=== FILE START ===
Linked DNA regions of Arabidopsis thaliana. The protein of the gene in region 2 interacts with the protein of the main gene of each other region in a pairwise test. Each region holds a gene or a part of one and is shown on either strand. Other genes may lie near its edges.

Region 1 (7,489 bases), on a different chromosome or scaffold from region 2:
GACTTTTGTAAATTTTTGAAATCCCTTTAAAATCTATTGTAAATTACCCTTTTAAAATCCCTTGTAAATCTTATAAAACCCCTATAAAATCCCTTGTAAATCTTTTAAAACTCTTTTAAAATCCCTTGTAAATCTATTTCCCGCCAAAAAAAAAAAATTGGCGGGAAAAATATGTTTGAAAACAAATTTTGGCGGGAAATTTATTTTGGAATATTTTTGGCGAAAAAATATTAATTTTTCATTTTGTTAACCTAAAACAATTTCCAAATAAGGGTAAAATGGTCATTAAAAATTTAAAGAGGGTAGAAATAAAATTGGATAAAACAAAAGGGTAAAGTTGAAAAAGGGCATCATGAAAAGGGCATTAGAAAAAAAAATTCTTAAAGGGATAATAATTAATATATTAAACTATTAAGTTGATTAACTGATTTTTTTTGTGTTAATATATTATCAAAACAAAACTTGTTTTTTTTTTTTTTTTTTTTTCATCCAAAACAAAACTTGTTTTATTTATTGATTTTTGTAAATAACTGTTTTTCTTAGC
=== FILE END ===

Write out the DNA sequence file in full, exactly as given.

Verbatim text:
Linked DNA regions of Arabidopsis thaliana. The protein of the gene in region 2 interacts with the protein of the main gene of each other region in a pairwise test. Each region holds a gene or a part of one and is shown on either strand. Other genes may lie near its edges.

Region 1 (7,489 bases), on a different chromosome or scaffold from region 2:
GACTTTTGTAAATTTTTGAAATCCCTTTAAAATCTATTGTAAATTACCCTTTTAAAATCCCTTGTAAATCTTATAAAACCCCTATAAAATCCCTTGTAAATCTTTTAAAACTCTTTTAAAATCCCTTGTAAATCTATTTCCCGCCAAAAAAAAAAAATTGGCGGGAAAAATATGTTTGAAAACAAATTTTGGCGGGAAATTTATTTTGGAATATTTTTGGCGAAAAAATATTAATTTTTCATTTTGTTAACCTAAAACAATTTCCAAATAAGGGTAAAATGGTCATTAAAAATTTAAAGAGGGTAGAAATAAAATTGGATAAAACAAAAGGGTAAAGTTGAAAAAGGGCATCATGAAAAGGGCATTAGAAAAAAAAATTCTTAAAGGGATAATAATTAATATATTAAACTATTAAGTTGATTAACTGATTTTTTTTGTGTTAATATATTATCAAAACAAAACTTGTTTTTTTTTTTTTTTTTTTTTCATCCAAAACAAAACTTGTTTTATTTATTGATTTTTGTAAATAACTGTTTTTCTTAGC